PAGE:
Multirobot cliff climbing on low-gravity environments

Himangshu Kalita, Jekan Thangavelautham

Research output: Chapter in Book/Report/Conference proceedingConference contribution

10 Scopus citations


Exploration of extreme environments, including caves, canyons and cliffs on low-gravity surfaces such as the Moon, Mars and asteroids can provide insight into the geological history of the solar system, origins of water, life and prospect for future habitation and resource exploitation. Current methods of exploration utilize large rovers that are unsuitable for exploring these extreme environments. In this work, we analyze the feasibility of small, low-cost, reconfigurable multirobot systems to climb steep cliffs and canyon walls. Each robot is a 30-cm sphere covered in microspines for gripping onto rugged surfaces and attaches to several robots using a spring-Tether. Even if one robot were to slip and fall, the system would be held up with multiple attachment points much like a professional alpine climber. We analyzed and performed detailed simulations of the design configuration space to identify an optimal system design that trades-off climbing performance with risk of falling. Our results show that with increased number of robots, climbs can be performed faster (through parallelism) and with less risk of falling. The results show a pathway towards demonstration of the system on real robots.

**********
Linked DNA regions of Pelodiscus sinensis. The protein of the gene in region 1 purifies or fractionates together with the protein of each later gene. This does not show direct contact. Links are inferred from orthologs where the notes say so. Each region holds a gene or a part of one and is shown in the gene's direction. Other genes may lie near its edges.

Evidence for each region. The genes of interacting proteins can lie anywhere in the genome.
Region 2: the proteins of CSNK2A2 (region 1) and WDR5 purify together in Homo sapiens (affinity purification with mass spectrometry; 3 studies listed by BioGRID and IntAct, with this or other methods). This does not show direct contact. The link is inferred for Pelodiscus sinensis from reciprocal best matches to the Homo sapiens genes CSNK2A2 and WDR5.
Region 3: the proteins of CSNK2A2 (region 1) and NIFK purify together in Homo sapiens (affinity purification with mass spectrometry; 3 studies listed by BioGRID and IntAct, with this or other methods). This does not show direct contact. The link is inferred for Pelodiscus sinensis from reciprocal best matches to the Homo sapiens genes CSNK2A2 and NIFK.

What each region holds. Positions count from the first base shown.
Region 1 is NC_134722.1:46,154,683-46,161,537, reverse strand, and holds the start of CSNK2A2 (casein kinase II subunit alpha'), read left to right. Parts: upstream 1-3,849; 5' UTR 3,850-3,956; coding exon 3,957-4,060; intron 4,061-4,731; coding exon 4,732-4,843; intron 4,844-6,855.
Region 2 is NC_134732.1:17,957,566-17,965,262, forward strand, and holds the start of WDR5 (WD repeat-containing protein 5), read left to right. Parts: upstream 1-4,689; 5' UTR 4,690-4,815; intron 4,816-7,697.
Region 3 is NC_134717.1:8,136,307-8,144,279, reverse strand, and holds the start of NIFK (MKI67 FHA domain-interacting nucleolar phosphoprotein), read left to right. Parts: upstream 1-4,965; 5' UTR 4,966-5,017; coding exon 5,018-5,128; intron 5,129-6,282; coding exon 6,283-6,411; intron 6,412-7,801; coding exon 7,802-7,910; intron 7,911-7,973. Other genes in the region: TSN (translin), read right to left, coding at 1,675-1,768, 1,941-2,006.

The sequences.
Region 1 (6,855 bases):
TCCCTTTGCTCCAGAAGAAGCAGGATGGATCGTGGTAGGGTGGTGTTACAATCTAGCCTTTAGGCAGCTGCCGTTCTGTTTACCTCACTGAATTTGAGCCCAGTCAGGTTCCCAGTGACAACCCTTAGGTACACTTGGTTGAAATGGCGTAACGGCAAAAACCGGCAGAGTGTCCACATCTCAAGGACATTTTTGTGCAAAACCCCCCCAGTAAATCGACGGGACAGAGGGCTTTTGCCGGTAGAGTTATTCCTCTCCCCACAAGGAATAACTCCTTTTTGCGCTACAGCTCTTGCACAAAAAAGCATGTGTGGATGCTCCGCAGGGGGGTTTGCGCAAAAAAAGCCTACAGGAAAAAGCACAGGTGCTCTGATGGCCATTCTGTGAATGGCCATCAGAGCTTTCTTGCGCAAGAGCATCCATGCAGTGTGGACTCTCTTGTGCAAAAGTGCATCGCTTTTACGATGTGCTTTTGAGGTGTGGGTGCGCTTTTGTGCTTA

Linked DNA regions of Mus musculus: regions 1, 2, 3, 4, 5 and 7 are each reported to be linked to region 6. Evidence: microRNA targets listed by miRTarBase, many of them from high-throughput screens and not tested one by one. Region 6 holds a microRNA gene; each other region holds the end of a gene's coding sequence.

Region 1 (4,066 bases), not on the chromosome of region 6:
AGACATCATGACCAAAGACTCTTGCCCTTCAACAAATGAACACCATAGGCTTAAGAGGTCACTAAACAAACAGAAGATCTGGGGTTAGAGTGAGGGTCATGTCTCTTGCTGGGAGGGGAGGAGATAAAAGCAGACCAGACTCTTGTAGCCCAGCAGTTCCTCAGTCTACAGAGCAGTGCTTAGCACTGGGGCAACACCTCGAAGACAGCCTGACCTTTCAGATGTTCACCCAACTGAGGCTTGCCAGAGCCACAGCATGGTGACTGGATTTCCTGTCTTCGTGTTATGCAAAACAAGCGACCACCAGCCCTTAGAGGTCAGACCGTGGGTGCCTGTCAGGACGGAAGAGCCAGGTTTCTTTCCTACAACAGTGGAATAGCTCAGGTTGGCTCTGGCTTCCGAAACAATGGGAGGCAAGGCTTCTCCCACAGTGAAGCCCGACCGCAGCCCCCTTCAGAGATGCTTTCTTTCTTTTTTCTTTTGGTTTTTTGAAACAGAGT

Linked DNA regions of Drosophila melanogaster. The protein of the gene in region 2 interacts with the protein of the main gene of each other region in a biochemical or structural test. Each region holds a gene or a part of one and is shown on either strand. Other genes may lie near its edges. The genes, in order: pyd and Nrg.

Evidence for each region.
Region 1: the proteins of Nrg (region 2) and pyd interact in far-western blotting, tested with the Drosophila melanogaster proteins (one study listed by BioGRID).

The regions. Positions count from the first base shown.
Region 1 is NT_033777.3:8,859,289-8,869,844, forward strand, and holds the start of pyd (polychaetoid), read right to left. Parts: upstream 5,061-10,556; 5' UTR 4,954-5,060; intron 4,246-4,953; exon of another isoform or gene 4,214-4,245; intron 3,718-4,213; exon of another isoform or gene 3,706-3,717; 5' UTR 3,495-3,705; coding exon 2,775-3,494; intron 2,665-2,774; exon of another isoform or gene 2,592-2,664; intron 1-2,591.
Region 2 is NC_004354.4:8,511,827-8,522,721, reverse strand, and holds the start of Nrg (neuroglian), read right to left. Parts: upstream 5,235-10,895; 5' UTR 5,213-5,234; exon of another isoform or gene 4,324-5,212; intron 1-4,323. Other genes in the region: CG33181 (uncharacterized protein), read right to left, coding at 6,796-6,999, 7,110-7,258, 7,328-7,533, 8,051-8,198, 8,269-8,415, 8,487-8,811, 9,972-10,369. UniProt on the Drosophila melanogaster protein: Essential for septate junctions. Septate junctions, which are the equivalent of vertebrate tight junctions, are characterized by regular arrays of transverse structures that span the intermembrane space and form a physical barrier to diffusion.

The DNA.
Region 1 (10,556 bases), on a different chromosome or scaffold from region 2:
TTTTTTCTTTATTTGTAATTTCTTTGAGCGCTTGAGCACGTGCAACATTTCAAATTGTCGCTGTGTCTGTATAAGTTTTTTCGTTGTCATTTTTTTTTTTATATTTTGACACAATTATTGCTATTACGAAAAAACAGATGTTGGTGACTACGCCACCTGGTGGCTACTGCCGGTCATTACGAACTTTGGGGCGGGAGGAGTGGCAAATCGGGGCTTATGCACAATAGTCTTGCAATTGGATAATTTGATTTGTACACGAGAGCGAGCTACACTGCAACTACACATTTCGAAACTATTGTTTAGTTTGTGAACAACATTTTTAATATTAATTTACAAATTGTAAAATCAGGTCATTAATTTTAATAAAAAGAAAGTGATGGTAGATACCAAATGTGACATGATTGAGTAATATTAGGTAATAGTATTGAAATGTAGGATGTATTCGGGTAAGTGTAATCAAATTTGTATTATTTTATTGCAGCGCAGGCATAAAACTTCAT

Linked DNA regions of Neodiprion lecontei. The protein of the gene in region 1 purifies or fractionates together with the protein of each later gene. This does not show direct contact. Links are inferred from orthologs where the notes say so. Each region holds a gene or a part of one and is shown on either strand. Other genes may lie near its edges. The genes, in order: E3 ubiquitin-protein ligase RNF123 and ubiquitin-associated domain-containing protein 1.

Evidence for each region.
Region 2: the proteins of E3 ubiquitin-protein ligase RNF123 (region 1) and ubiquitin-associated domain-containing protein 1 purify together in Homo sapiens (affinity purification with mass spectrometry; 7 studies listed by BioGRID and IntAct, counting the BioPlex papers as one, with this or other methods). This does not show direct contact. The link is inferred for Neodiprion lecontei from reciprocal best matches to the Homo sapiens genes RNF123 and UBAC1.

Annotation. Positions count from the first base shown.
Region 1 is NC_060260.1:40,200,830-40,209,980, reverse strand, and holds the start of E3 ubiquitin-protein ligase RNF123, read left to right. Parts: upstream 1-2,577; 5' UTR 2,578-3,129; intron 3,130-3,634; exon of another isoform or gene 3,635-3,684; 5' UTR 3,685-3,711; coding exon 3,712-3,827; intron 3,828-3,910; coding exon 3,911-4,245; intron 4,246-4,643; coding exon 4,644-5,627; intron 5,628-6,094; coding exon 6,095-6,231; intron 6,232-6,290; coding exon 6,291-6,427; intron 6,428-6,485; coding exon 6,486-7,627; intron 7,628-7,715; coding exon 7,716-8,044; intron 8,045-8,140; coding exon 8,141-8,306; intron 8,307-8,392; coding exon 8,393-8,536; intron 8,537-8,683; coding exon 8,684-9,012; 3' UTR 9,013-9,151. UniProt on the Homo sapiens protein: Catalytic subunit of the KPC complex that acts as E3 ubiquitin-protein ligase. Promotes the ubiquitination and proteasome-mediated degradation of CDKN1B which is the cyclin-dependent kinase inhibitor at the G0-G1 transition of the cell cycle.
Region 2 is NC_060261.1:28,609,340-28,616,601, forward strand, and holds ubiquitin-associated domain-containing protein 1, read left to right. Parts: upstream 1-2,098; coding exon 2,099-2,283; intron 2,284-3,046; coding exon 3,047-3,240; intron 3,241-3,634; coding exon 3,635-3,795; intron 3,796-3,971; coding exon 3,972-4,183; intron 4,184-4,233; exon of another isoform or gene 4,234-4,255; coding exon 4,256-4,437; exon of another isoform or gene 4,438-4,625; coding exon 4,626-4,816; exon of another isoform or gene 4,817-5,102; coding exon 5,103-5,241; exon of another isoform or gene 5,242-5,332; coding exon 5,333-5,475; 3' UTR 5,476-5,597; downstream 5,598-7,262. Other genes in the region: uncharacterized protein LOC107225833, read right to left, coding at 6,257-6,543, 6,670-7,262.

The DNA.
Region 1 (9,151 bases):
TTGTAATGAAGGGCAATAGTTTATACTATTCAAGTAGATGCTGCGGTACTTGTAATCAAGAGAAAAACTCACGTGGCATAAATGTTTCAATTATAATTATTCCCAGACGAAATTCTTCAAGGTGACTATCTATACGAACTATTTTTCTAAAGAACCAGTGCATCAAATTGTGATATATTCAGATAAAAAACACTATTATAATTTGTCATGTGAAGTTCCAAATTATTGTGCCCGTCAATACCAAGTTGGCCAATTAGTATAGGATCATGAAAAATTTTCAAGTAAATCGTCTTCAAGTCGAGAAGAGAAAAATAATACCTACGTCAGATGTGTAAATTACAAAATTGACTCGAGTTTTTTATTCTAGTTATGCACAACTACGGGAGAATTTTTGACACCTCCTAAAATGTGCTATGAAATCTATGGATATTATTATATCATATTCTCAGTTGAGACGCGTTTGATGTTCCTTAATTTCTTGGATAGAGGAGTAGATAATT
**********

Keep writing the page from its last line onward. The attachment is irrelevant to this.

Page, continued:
Original languageEnglish (US)
Title of host publication2017 NASA/ESA Conference on Adaptive Hardware and Systems, AHS 2017
PublisherInstitute of Electrical and Electronics Engineers Inc.
Number of pages8
ISBN (Electronic)9781538634394
StatePublished - Sep 19 2017
Externally publishedYes
Event2017 NASA/ESA Conference on Adaptive Hardware and Systems, AHS 2017 - Pasadena, United States
Duration: Jul 24 2017Jul 27 2017

Publication series

Name2017 NASA/ESA Conference on Adaptive Hardware and Systems, AHS 2017


Conference2017 NASA/ESA Conference on Adaptive Hardware and Systems, AHS 2017
Country/TerritoryUnited States


  • adaptation
  • climbing
  • extreme environment
  • multirobot system
  • reconfigurability

ASJC Scopus subject areas

  • Computer Networks and Communications
  • Hardware and Architecture
  • Aerospace Engineering
  • Electrical and Electronic Engineering
  • Instrumentation


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